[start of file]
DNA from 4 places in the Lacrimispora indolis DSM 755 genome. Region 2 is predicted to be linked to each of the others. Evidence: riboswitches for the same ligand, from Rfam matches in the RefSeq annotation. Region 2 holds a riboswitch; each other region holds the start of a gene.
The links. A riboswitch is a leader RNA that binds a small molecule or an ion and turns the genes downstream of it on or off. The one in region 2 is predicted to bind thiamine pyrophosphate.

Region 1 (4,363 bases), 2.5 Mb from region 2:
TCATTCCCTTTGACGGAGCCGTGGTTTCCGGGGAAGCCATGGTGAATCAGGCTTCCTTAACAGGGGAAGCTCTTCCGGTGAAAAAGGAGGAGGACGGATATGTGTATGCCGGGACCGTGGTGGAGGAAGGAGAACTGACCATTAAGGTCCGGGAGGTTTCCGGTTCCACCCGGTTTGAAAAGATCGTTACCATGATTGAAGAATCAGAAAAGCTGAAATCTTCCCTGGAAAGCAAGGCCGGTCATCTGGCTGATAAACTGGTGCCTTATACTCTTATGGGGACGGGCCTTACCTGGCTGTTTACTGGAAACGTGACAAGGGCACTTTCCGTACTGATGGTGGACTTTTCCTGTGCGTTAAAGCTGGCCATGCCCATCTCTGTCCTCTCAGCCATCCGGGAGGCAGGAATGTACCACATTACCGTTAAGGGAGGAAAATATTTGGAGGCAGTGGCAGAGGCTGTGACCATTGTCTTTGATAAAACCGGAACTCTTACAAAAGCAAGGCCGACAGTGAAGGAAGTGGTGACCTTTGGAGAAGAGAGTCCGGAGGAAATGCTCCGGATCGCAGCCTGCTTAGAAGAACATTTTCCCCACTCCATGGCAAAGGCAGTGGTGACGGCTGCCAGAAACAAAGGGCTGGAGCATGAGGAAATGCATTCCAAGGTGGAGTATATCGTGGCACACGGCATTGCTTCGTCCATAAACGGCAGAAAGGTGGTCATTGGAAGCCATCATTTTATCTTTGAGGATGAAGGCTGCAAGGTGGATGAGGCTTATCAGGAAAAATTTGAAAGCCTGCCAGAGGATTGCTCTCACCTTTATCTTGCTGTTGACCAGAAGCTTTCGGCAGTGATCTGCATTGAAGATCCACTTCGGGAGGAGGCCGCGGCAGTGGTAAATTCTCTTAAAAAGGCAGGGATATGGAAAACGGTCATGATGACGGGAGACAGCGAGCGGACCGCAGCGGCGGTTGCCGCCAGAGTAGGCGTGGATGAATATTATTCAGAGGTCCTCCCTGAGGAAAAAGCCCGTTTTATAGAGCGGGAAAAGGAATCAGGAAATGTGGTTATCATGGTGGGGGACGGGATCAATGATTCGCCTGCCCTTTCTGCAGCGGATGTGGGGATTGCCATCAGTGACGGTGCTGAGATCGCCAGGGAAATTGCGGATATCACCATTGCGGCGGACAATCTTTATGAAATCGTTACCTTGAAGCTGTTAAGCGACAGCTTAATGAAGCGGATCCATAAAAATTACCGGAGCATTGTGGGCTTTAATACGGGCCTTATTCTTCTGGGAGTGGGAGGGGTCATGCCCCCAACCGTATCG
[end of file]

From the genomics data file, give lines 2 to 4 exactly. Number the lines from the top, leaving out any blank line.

The links. A riboswitch is a leader RNA that binds a small molecule or an ion and turns the genes downstream of it on or off. The one in region 2 is predicted to bind thiamine pyrophosphate.

Region 1 (4,363 bases), 2.5 Mb from region 2:
TCATTCCCTTTGACGGAGCCGTGGTTTCCGGGGAAGCCATGGTGAATCAGGCTTCCTTAACAGGGGAAGCTCTTCCGGTGAAAAAGGAGGAGGACGGATATGTGTATGCCGGGACCGTGGTGGAGGAAGGAGAACTGACCATTAAGGTCCGGGAGGTTTCCGGTTCCACCCGGTTTGAAAAGATCGTTACCATGATTGAAGAATCAGAAAAGCTGAAATCTTCCCTGGAAAGCAAGGCCGGTCATCTGGCTGATAAACTGGTGCCTTATACTCTTATGGGGACGGGCCTTACCTGGCTGTTTACTGGAAACGTGACAAGGGCACTTTCCGTACTGATGGTGGACTTTTCCTGTGCGTTAAAGCTGGCCATGCCCATCTCTGTCCTCTCAGCCATCCGGGAGGCAGGAATGTACCACATTACCGTTAAGGGAGGAAAATATTTGGAGGCAGTGGCAGAGGCTGTGACCATTGTCTTTGATAAAACCGGAACTCTTACAAAAGCAAGGCCGACAGTGAAGGAAGTGGTGACCTTTGGAGAAGAGAGTCCGGAGGAAATGCTCCGGATCGCAGCCTGCTTAGAAGAACATTTTCCCCACTCCATGGCAAAGGCAGTGGTGACGGCTGCCAGAAACAAAGGGCTGGAGCATGAGGAAATGCATTCCAAGGTGGAGTATATCGTGGCACACGGCATTGCTTCGTCCATAAACGGCAGAAAGGTGGTCATTGGAAGCCATCATTTTATCTTTGAGGATGAAGGCTGCAAGGTGGATGAGGCTTATCAGGAAAAATTTGAAAGCCTGCCAGAGGATTGCTCTCACCTTTATCTTGCTGTTGACCAGAAGCTTTCGGCAGTGATCTGCATTGAAGATCCACTTCGGGAGGAGGCCGCGGCAGTGGTAAATTCTCTTAAAAAGGCAGGGATATGGAAAACGGTCATGATGACGGGAGACAGCGAGCGGACCGCAGCGGCGGTTGCCGCCAGAGTAGGCGTGGATGAATATTATTCAGAGGTCCTCCCTGAGGAAAAAGCCCGTTTTATAGAGCGGGAAAAGGAATCAGGAAATGTGGTTATCATGGTGGGGGACGGGATCAATGATTCGCCTGCCCTTTCTGCAGCGGATGTGGGGATTGCCATCAGTGACGGTGCTGAGATCGCCAGGGAAATTGCGGATATCACCATTGCGGCGGACAATCTTTATGAAATCGTTACCTTGAAGCTGTTAAGCGACAGCTTAATGAAGCGGATCCATAAAAATTACCGGAGCATTGTGGGCTTTAATACGGGCCTTATTCTTCTGGGAGTGGGAGGGGTCATGCCCCCAACCGTATCG